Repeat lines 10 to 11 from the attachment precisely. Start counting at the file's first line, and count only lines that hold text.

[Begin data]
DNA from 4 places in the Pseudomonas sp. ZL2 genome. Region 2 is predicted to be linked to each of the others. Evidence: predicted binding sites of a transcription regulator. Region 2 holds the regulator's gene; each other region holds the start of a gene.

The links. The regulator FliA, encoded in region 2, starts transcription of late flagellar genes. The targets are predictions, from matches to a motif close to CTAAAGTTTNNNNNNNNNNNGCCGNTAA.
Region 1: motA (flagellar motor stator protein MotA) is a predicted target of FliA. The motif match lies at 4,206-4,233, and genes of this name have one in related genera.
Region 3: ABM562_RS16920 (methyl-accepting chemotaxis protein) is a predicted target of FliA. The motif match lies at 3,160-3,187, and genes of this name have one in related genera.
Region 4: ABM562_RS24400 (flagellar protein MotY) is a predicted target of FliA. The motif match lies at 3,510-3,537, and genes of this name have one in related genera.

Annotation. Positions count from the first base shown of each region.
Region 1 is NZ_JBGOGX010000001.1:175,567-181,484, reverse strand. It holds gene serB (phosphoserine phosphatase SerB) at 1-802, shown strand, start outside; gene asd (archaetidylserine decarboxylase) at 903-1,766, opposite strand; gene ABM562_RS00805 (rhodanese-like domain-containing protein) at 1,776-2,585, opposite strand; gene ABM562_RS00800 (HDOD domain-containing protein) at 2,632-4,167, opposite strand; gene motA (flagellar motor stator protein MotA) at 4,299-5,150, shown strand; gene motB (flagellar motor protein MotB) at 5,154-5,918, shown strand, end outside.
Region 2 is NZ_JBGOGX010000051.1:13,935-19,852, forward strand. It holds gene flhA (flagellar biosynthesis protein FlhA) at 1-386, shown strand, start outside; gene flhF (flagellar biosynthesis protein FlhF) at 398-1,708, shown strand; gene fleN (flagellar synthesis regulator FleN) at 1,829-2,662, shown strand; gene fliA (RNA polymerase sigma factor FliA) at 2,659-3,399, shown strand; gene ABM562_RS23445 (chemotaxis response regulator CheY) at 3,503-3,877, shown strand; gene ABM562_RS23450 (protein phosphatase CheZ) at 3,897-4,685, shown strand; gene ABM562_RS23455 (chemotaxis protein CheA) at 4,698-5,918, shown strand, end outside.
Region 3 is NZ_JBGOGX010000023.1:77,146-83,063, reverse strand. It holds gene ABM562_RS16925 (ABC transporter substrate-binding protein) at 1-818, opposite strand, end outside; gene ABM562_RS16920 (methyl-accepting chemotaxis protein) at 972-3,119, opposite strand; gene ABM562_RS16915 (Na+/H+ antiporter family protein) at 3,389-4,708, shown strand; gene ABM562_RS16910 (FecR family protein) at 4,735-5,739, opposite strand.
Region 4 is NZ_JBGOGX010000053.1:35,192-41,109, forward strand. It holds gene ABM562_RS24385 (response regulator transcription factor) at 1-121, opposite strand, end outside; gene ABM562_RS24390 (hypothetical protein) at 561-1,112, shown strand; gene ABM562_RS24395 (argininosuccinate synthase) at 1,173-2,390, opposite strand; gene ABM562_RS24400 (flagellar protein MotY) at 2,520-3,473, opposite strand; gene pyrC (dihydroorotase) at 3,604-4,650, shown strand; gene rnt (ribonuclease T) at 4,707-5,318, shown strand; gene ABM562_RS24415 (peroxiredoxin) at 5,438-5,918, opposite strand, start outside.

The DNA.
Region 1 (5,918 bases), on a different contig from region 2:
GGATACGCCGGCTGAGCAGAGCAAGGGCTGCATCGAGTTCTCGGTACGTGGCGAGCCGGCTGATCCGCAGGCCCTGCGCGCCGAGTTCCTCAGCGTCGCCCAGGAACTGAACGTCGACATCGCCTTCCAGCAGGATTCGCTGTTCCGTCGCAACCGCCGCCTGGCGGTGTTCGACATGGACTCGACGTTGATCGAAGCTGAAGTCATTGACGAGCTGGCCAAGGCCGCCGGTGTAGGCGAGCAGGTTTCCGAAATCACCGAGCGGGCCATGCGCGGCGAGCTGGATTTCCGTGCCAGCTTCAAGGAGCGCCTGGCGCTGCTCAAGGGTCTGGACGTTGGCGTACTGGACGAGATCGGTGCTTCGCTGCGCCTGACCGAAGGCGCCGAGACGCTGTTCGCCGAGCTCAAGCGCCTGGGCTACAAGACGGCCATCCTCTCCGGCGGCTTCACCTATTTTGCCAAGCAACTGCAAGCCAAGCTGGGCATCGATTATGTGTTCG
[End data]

Region 4 is NZ_JBGOGX010000053.1:35,192-41,109, forward strand. It holds gene ABM562_RS24385 (response regulator transcription factor) at 1-121, opposite strand, end outside; gene ABM562_RS24390 (hypothetical protein) at 561-1,112, shown strand; gene ABM562_RS24395 (argininosuccinate synthase) at 1,173-2,390, opposite strand; gene ABM562_RS24400 (flagellar protein MotY) at 2,520-3,473, opposite strand; gene pyrC (dihydroorotase) at 3,604-4,650, shown strand; gene rnt (ribonuclease T) at 4,707-5,318, shown strand; gene ABM562_RS24415 (peroxiredoxin) at 5,438-5,918, opposite strand, start outside.

The DNA.